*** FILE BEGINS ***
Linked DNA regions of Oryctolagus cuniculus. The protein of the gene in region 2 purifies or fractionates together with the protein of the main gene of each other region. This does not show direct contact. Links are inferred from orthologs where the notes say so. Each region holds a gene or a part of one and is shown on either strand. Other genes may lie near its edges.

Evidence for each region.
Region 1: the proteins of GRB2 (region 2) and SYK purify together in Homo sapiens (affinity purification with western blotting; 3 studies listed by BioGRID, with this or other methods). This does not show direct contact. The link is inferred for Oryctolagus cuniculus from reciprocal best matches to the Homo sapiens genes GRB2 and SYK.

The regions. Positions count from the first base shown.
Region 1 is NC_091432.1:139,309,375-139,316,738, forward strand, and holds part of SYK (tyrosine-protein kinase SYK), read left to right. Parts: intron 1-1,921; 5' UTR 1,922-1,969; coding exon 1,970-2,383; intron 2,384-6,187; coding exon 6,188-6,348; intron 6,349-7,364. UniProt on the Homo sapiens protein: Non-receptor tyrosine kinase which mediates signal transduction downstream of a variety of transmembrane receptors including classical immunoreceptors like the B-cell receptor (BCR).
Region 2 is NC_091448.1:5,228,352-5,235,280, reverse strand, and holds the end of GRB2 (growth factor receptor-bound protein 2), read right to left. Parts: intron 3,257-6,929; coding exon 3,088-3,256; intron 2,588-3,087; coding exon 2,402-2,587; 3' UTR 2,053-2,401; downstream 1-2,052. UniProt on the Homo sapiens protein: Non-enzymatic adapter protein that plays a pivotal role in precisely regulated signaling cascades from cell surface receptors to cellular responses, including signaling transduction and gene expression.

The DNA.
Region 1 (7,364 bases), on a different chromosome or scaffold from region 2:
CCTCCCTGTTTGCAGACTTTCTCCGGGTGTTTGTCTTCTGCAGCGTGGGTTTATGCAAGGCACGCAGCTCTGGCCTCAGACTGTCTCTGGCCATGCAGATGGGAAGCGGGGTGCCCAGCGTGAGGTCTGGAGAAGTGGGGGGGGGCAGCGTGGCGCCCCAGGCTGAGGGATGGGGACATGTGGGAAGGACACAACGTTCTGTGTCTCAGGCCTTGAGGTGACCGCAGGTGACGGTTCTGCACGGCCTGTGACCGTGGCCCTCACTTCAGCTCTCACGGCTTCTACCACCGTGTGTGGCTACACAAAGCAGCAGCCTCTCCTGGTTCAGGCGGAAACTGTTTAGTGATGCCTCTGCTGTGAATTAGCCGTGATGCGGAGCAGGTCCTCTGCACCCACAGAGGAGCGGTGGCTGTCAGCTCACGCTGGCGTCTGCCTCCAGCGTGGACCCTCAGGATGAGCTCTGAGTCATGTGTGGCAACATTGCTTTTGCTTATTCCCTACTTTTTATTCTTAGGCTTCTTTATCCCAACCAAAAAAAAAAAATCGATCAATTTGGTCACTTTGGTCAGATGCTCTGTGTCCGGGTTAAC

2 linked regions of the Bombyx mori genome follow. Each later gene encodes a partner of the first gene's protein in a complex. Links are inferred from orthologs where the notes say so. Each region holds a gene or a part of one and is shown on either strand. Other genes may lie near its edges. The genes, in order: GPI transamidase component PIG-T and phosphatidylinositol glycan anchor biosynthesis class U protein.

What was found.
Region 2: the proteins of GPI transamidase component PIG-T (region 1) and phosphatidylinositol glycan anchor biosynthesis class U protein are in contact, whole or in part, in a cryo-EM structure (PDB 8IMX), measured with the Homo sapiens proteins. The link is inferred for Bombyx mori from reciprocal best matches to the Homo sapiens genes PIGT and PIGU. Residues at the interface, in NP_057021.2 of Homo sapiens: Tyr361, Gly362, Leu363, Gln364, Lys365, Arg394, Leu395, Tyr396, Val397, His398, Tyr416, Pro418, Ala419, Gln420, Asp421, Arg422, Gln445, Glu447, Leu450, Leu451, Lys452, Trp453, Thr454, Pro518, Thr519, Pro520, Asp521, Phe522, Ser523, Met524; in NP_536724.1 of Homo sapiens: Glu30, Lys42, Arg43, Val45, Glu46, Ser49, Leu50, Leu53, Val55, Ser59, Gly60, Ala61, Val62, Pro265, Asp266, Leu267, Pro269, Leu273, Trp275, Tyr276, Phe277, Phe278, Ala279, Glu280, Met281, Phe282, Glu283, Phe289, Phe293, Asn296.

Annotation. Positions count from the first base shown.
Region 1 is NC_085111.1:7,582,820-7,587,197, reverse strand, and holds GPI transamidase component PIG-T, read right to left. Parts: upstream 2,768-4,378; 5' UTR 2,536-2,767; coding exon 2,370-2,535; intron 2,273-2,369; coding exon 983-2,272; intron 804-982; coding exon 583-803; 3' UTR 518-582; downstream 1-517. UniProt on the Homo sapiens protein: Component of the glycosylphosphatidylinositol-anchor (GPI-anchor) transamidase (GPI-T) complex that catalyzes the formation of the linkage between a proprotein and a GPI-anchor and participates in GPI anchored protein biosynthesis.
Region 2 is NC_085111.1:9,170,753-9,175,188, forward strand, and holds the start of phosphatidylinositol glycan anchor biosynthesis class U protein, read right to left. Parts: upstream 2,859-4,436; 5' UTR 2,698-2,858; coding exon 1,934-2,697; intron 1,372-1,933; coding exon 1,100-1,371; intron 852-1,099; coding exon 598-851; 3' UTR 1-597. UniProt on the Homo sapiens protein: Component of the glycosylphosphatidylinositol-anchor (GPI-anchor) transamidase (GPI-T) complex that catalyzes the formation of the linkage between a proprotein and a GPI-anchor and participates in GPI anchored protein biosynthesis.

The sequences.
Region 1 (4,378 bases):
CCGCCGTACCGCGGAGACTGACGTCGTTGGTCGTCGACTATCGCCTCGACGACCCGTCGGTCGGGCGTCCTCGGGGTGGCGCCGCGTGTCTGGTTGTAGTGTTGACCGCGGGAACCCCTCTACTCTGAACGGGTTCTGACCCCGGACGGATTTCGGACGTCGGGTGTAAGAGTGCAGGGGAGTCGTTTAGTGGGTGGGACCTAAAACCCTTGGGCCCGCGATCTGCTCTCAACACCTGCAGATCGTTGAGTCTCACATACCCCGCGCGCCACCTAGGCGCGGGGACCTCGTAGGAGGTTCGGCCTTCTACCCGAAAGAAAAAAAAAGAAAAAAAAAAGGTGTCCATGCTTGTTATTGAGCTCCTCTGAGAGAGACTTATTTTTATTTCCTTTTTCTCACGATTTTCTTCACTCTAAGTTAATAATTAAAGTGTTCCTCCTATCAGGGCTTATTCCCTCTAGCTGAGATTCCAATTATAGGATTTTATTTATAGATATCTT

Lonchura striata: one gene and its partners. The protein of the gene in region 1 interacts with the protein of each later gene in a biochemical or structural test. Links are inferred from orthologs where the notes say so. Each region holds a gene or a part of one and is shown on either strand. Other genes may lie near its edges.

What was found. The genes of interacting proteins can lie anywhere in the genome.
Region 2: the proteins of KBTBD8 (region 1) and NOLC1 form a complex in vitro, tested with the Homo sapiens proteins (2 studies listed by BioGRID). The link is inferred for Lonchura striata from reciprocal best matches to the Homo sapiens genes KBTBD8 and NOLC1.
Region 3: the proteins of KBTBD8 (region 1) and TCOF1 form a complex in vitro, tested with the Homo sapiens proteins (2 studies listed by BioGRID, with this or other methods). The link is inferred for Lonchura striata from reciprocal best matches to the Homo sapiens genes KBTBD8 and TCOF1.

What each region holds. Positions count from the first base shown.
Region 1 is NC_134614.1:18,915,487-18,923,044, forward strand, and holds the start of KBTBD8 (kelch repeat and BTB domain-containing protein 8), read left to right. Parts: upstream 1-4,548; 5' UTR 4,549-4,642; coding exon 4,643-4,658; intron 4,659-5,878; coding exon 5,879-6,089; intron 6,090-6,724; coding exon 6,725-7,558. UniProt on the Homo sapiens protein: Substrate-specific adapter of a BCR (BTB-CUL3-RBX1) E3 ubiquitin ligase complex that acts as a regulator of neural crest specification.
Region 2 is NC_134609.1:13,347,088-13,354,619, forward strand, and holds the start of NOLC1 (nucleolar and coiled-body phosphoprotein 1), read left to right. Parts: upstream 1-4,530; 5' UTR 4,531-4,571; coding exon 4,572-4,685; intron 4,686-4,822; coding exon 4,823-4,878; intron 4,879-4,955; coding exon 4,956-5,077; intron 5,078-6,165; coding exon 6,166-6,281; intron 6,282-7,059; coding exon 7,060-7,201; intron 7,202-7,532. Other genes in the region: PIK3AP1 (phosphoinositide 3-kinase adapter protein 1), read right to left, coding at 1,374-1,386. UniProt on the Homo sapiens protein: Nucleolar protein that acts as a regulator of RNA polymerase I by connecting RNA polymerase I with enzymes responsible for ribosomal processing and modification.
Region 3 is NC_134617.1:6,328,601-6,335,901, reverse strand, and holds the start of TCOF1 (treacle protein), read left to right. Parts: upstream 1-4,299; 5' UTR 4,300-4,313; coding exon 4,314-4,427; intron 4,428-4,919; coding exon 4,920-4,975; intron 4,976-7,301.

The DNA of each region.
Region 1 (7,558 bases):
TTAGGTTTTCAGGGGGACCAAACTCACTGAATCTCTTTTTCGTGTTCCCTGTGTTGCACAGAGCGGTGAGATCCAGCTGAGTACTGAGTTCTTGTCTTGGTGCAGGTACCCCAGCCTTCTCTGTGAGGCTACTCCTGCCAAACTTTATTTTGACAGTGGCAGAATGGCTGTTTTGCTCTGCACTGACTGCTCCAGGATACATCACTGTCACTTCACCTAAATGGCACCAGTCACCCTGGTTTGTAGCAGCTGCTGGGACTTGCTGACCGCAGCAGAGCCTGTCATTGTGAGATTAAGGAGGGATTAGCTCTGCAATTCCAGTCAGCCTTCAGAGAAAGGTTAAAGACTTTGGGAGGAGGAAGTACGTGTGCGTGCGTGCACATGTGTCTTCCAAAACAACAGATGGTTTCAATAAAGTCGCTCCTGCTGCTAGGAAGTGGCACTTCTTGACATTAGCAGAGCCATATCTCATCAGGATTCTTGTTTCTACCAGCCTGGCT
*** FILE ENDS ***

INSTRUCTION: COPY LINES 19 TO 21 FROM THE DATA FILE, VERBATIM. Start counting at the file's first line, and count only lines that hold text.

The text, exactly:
Lonchura striata: one gene and its partners. The protein of the gene in region 1 interacts with the protein of each later gene in a biochemical or structural test. Links are inferred from orthologs where the notes say so. Each region holds a gene or a part of one and is shown on either strand. Other genes may lie near its edges.

What was found. The genes of interacting proteins can lie anywhere in the genome.
Region 2: the proteins of KBTBD8 (region 1) and NOLC1 form a complex in vitro, tested with the Homo sapiens proteins (2 studies listed by BioGRID). The link is inferred for Lonchura striata from reciprocal best matches to the Homo sapiens genes KBTBD8 and NOLC1.